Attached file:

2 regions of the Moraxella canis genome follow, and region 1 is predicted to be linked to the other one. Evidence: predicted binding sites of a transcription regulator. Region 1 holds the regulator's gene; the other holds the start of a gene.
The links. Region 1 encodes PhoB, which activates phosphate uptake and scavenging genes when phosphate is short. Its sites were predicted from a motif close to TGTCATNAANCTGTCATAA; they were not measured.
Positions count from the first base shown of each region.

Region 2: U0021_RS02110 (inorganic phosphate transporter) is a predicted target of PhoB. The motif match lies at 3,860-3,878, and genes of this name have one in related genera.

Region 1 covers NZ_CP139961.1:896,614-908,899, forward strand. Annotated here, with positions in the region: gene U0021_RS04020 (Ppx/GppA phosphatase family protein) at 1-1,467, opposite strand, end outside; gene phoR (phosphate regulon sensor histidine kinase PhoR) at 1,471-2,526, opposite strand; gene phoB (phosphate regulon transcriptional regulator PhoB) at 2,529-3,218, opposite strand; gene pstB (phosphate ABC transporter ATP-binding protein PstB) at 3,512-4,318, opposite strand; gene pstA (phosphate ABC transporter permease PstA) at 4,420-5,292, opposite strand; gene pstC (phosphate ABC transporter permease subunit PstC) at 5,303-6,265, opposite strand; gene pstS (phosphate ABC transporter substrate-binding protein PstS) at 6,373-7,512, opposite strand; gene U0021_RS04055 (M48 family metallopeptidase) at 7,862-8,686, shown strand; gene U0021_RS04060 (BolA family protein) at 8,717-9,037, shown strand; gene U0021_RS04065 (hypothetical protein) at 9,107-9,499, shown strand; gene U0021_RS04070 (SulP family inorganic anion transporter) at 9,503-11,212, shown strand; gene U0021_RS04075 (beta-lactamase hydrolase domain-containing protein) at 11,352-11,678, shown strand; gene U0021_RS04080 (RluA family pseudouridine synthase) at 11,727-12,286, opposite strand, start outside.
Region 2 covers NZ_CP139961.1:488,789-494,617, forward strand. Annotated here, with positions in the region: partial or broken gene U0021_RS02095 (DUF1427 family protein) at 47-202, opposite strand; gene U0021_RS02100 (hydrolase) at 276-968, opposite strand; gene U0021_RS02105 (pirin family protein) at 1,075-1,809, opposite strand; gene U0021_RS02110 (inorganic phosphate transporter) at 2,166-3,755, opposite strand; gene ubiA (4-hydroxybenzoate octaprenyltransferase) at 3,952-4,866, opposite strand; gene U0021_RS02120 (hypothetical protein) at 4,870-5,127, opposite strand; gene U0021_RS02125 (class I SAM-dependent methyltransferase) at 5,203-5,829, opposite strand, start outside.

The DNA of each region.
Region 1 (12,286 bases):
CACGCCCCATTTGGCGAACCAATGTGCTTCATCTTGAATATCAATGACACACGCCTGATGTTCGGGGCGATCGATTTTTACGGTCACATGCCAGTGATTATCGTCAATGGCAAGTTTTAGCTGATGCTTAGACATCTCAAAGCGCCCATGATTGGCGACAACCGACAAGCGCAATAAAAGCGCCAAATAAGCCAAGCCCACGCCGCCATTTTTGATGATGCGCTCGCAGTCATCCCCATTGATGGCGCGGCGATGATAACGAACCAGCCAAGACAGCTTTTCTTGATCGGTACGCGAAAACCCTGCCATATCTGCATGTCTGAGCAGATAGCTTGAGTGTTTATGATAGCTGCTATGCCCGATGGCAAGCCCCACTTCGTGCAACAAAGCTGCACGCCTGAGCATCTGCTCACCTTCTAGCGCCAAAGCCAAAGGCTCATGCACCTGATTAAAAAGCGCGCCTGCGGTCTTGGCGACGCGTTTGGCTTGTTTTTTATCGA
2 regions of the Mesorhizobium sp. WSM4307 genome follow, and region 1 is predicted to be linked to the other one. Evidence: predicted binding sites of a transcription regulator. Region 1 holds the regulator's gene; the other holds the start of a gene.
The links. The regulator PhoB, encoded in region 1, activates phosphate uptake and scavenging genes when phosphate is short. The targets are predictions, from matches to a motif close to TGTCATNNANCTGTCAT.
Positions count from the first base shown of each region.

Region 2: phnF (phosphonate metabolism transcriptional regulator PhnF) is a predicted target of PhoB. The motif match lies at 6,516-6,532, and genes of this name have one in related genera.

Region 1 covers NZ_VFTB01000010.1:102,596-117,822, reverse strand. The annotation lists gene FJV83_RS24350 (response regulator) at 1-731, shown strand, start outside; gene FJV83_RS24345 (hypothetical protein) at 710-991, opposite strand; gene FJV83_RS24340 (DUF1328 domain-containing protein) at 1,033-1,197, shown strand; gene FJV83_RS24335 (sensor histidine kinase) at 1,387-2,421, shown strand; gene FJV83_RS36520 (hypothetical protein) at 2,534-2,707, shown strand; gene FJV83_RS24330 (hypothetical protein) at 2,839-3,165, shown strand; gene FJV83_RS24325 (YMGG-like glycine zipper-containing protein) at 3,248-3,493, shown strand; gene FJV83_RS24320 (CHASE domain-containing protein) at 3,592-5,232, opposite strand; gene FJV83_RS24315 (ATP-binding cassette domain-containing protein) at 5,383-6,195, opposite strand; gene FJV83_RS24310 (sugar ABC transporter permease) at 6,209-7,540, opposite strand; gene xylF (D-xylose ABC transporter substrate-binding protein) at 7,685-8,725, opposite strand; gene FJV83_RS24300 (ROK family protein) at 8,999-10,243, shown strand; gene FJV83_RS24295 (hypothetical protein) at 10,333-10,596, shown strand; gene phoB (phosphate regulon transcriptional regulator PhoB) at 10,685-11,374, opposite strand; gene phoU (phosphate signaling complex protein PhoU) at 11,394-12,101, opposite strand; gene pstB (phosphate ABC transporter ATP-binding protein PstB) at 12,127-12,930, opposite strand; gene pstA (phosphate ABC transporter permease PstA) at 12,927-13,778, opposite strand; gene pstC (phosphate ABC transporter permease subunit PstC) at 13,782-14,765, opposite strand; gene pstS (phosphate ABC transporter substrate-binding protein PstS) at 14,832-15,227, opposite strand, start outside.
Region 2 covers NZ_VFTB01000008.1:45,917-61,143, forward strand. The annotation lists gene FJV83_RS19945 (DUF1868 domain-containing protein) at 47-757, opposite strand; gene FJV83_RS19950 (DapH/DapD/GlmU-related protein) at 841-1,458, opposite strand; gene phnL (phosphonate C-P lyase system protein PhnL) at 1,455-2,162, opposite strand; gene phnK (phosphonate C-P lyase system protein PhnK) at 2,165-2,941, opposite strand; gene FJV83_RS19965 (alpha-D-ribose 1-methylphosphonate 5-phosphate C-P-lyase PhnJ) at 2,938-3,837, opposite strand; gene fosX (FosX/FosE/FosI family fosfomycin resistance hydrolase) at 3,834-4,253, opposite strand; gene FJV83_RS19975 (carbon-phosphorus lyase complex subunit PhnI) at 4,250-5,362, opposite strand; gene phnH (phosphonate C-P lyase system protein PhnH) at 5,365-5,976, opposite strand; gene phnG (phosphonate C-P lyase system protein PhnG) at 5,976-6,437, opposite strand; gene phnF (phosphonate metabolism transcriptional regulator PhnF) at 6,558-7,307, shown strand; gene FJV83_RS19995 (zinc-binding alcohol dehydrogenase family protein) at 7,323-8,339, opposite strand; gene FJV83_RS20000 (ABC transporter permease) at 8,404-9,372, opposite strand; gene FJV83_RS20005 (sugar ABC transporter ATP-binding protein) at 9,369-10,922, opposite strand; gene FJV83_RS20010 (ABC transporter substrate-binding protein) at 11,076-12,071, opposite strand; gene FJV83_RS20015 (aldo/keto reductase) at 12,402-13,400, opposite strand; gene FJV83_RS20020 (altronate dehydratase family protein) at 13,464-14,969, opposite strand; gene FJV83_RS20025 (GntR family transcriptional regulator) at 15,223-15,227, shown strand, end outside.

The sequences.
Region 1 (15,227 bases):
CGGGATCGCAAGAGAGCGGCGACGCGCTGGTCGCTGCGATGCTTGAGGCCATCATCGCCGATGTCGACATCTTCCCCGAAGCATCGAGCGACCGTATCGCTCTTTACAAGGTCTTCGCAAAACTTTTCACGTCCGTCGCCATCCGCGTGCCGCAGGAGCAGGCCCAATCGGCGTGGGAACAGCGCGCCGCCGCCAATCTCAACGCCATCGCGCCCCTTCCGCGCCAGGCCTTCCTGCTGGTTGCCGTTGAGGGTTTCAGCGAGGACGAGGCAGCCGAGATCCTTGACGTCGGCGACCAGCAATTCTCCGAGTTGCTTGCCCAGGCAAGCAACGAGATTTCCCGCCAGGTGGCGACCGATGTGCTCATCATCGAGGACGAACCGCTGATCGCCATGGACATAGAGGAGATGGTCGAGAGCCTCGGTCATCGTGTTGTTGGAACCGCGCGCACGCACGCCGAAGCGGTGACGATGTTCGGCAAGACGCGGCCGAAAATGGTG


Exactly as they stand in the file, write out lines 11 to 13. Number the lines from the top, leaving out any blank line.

The links. The regulator PhoB, encoded in region 1, activates phosphate uptake and scavenging genes when phosphate is short. The targets are predictions, from matches to a motif close to TGTCATNNANCTGTCAT.
Positions count from the first base shown of each region.

Region 2: phnF (phosphonate metabolism transcriptional regulator PhnF) is a predicted target of PhoB. The motif match lies at 6,516-6,532, and genes of this name have one in related genera.